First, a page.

This book establishes a fresh and expansive view of the grotesque in Western art and culture, from 1500 to the present day. Following the non-linear evolution of the grotesque, Frances S. Connelly analyzes key works, situating them within their immediate social and cultural contexts, as well as their place in the historical tradition. By taking a long historical view, the book reveals the grotesque to be a complex and continuous tradition comprising several distinct strands: the ornamental, the carnivalesque and caricatural, the traumatic and the profound. The book articulates a model for understanding the grotesque as a rupture of cultural boundaries that compromises and contradicts accepted realities. Connelly demonstrates that the grotesque is more than a style, genre or subject; it is a cultural phenomenon engaging the central concerns of the humanistic debate today. Hybrid, ambivalent and changeful, the grotesque is a shaping force in the modern era.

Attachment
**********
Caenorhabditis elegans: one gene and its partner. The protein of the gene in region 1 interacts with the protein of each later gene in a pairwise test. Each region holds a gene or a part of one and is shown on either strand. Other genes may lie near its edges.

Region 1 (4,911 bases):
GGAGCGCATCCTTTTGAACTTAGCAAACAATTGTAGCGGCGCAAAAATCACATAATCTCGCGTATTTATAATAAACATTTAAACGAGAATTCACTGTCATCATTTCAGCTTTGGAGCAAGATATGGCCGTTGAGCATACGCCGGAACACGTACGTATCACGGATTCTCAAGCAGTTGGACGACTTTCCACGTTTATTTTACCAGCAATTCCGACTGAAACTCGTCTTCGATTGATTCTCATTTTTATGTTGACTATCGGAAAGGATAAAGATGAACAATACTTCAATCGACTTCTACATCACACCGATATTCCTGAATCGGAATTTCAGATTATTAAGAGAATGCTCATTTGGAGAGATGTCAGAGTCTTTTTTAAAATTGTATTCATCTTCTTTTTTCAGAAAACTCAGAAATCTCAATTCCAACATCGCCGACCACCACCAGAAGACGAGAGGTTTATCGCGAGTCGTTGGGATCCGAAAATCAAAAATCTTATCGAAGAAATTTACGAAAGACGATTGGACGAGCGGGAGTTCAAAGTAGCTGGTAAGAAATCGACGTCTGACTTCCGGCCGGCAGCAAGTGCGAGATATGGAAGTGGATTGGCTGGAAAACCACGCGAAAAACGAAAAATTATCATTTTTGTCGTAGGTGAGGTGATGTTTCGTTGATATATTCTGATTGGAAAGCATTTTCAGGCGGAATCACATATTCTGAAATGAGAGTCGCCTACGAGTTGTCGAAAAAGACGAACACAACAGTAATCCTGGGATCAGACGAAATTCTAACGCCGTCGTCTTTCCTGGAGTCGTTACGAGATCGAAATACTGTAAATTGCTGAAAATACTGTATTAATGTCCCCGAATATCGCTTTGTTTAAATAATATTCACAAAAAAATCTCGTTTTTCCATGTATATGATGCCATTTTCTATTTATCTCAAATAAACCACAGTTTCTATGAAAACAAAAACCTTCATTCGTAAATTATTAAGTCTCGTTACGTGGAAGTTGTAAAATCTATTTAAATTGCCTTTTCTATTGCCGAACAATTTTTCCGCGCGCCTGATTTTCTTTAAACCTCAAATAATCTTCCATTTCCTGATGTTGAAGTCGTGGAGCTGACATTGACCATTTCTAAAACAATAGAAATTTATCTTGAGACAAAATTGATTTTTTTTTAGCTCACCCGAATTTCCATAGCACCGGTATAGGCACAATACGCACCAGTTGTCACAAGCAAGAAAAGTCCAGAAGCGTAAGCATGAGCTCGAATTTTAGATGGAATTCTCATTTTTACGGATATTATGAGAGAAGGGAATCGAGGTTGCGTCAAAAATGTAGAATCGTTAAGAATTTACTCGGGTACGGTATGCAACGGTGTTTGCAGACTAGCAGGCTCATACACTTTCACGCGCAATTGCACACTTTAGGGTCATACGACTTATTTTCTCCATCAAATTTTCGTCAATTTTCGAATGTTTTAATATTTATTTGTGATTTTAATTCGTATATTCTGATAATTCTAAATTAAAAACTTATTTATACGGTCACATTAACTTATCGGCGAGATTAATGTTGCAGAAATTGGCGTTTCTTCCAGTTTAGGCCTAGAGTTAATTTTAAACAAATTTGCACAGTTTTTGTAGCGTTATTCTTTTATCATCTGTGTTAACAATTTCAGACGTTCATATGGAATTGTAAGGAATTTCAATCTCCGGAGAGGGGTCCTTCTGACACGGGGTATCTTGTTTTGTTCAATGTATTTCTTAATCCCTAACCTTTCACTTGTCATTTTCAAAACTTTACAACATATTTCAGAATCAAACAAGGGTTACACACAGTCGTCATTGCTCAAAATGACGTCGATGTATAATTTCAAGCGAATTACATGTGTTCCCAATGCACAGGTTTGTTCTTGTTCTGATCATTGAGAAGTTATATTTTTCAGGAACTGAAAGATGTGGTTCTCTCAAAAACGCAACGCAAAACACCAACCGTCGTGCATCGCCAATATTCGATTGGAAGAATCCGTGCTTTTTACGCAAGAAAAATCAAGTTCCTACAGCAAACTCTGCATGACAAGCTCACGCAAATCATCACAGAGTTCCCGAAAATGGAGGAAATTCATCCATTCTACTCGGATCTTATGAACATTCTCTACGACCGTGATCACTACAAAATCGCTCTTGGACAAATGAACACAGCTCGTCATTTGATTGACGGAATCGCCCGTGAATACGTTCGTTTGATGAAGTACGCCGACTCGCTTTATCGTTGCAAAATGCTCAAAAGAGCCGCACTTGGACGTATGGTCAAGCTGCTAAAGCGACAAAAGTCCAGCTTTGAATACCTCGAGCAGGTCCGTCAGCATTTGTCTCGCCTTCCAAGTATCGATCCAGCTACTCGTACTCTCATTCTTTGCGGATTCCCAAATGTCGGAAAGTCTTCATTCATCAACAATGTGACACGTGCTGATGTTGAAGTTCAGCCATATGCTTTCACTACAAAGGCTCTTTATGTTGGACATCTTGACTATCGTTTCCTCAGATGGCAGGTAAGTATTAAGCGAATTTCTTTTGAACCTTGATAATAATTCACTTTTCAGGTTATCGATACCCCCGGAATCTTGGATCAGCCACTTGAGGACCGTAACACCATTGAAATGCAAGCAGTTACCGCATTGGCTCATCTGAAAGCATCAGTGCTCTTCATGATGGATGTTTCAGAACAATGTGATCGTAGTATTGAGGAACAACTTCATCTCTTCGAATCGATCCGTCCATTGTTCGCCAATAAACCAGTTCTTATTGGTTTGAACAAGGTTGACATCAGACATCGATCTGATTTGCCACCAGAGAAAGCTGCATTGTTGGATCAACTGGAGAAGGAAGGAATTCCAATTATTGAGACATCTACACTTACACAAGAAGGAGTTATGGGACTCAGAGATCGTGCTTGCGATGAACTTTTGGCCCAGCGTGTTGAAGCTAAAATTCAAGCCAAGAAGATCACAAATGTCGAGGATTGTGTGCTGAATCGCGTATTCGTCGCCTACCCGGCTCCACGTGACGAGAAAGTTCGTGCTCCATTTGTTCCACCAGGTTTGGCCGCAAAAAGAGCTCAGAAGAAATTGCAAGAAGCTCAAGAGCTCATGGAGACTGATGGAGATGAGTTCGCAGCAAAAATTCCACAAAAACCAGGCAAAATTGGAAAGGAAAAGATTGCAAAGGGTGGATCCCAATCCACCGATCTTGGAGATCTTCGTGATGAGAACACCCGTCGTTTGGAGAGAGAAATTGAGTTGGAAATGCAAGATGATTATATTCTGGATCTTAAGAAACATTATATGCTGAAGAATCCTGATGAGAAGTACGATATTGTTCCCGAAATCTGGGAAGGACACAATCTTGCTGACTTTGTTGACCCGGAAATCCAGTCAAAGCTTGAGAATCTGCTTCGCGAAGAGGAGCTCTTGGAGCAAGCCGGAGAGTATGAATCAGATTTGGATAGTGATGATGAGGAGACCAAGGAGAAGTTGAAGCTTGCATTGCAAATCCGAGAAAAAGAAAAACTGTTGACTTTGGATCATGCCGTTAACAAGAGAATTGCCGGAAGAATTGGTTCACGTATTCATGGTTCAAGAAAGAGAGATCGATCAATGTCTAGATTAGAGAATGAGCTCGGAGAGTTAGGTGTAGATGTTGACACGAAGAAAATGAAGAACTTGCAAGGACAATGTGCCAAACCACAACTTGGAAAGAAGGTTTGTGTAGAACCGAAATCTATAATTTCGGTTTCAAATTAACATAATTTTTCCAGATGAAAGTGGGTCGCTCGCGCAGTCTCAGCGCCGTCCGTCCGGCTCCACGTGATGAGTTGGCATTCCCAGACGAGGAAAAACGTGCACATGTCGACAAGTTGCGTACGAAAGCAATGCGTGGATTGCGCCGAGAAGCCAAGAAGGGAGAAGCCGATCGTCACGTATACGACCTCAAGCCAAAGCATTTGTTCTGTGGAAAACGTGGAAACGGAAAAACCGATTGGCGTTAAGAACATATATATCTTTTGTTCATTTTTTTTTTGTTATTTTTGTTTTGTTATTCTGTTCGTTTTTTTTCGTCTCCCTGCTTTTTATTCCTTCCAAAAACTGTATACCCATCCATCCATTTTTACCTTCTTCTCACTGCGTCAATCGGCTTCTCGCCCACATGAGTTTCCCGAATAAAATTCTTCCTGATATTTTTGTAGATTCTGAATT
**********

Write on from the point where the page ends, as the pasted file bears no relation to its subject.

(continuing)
Frances S. Connelly is Professor of Art History at the University of Missouri, Kansas City. She is the author of The Sleep of Reason: Primitivism in Modern European Art and Aesthetics and the editor of Modern Art and the Grotesque, and has published numerous articles and book chapters on topics pertaining to the intersection of art and anthropology.
1. Introduction: entering the Spielraum; 2. Improvisation I: grottesche; 3. Improvisation II: arabesques; 4. Subversion: the carnivalesque body; 5. Trauma: the failure of representation; 6. Revelation: profound play.